Despite the gobs of potential he had when he was drafted, Ian McCoshen should primarily be used as a call-up this season.
Ian McCoshen, a second-round suggestion in 2013, has yet to put it together at the NHL level for the Florida Panthers. McCoshen has played 60 games over three separate stints, with just seven points (4 goals, 3 assists) during that time.
There was a lot that influenced the Panthers to take a guy like McCoshen. As the Alternate Captain of the NCAA’s Boston College Eagles, McCoshen scored 21 points in 40 games, a +14 rating, and led BC to a share of the Hockey East regular-season title. The Eagles advanced to the Frozen Four that year but lost in the semifinals.
McCoshen was selected to be similar to fellow Boston College Eagle Mike Matheson, as a two-way defenseman who could create opportunities from the blue line but also play agile, with a lean 217-pound build.
Yet, he’s failed to really come together as an NHL defenseman. His defense is sub-par, with the Panthers giving up more than scoring goals with him on the ice, never establishing a consistent slap shot or a Keith Yandle-like passing mentality.
Even at the AHL level, McCoshen struggled to create last season, with just nine assists in thirty-eight games for Springfield. He also recorded his worst tally of penalty minutes throughout his whole career since his 2015-16 season at Boston College, with 49 penalty minutes for the Thunderbirds last time out.
This next season is make or break for McCoshen’s career. He’s now 24 years old, and with a new coach that could change his development, McCoshen has to hope to improve the most he can to get a shot at playing for the Panthers.
New Head Coach Joel Quenneville has worked with a whole host of young defensemen before. His Stanley Cup-winning Chicago Blackhawks squad from 2010 had a whole host of young defensemen who would go on to have impressive NHL careers. Players like Duncan Keith, Dustin Byfuglien, Brent Seabrook, and Niklas Hjalmarsson all went on to be sturdy NHL defensemen, so there is hope for McCoshen.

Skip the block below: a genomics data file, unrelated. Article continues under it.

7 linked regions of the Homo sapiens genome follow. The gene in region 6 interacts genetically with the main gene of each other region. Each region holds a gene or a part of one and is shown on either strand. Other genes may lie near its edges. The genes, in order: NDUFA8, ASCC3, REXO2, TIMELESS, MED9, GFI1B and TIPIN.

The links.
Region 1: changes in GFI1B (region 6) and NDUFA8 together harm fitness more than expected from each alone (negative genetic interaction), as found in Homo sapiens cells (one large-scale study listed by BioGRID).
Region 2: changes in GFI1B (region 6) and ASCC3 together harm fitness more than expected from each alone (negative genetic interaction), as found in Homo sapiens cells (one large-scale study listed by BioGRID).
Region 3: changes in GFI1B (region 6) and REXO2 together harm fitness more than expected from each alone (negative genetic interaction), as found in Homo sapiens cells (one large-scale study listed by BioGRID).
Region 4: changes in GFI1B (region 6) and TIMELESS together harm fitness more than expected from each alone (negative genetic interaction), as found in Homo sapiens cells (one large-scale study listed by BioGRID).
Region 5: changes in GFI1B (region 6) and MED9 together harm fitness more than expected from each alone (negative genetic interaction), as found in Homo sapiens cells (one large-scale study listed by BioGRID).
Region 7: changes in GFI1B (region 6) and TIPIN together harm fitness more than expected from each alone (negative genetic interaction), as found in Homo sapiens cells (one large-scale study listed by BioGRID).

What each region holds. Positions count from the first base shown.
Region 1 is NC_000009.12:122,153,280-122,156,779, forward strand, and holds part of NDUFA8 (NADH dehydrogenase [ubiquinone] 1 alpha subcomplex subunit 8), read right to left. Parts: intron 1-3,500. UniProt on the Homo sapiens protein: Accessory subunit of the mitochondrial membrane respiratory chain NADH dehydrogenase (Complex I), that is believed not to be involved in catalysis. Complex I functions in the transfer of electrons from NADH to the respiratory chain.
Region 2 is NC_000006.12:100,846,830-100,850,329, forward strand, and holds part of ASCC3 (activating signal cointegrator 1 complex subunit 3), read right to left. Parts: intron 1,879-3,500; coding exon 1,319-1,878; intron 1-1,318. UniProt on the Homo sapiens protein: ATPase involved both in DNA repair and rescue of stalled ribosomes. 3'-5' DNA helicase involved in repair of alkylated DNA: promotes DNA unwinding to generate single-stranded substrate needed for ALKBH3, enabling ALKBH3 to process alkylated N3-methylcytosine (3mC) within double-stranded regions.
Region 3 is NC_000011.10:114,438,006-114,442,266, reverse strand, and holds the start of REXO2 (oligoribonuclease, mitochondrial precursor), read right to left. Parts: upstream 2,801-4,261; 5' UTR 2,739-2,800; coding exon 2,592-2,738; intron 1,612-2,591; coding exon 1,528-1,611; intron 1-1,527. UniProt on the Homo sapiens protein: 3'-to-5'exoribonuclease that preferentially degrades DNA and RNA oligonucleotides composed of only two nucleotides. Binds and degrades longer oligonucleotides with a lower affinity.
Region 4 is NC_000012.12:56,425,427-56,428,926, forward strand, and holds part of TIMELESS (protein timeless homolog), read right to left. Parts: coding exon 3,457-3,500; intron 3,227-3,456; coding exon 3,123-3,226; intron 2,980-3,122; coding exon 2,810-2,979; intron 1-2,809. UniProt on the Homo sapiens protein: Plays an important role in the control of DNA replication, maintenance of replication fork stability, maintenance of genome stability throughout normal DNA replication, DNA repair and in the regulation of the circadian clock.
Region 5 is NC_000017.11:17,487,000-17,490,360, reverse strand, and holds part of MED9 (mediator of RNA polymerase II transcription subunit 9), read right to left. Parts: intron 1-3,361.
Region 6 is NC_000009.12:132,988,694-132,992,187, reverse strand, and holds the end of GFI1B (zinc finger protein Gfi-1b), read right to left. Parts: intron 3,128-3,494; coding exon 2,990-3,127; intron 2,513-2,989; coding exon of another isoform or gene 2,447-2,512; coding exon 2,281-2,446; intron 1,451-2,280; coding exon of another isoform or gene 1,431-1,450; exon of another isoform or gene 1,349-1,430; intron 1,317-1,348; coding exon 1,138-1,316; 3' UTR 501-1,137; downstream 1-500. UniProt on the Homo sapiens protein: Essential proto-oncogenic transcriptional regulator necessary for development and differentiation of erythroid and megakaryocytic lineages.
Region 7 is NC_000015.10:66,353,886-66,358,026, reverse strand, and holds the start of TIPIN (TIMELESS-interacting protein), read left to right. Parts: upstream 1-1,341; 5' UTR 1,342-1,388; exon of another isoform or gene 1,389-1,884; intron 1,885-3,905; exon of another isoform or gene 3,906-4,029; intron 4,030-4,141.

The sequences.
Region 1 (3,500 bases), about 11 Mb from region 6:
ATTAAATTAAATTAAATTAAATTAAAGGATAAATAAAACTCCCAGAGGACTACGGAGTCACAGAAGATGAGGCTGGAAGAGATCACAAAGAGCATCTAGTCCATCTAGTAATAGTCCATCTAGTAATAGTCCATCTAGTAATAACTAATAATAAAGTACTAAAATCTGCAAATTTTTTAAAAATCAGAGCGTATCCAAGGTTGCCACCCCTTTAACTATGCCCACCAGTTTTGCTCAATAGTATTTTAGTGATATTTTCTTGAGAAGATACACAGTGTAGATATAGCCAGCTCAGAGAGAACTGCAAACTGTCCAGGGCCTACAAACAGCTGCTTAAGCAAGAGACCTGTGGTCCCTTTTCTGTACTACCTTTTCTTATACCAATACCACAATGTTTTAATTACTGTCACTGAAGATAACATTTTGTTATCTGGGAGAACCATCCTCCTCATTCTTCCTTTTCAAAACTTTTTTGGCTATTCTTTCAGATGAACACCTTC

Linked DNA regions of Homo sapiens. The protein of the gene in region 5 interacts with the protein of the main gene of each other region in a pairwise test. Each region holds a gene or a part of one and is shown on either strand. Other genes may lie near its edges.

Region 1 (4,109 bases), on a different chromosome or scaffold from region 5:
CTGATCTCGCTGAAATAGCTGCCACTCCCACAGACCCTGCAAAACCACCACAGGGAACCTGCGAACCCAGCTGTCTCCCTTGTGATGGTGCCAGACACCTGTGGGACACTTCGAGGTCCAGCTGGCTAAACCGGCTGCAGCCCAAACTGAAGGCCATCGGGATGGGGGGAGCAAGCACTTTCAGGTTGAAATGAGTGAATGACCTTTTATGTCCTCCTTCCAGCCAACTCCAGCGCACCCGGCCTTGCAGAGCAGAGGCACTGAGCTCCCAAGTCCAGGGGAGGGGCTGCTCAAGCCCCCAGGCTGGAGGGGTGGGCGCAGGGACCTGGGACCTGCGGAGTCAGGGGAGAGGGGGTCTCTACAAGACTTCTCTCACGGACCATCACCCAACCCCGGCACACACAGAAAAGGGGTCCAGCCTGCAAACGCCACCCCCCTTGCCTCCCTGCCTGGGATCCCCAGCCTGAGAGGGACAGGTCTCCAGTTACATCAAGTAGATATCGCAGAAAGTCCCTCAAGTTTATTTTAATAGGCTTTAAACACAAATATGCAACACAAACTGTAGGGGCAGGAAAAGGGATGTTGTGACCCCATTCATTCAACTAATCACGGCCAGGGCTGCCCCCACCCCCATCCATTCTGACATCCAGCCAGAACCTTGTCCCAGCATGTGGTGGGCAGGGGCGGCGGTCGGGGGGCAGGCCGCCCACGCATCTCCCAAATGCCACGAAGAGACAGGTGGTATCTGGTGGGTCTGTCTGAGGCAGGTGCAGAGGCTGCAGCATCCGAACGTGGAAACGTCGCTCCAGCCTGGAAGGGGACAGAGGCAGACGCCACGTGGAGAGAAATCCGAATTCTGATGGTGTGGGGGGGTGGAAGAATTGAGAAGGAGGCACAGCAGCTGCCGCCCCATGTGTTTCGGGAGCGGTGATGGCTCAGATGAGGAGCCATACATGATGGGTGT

The problem is that he just might not be the guy, at least not yet, for Quenneville to start 2019. Quenneville has come in to win, not to try and help the team develop. To do so, he’s going to pick the best six defensemen on the roster to play most nights. Right now, those d-men are looking like Aaron Ekblad, Keith Yandle, Mike Matheson, Anton Stralman, Mackenzie Weegar, and Mark Pysyk.
In terms of a healthy scratch, there’s a lot to compete for in training camp, but Josh Brown edged out McCoshen for most of last season, and it may repeat that same way in 2019-20.
For McCoshen, however, this might not be the worst-case scenario. If McCoshen can start the season out in the AHL, and become one of the better defensemen in the minors, there’s a chance he can earn his way into the lineup eventually. Quenneville could be the best thing to happen to McCoshen if he can earn his stripes.
For now, McCoshen isn’t good enough to start next season with the Panthers, and should be considered as the 8th best defenseman on the roster. With time, however, he could get into the NHL level this next season.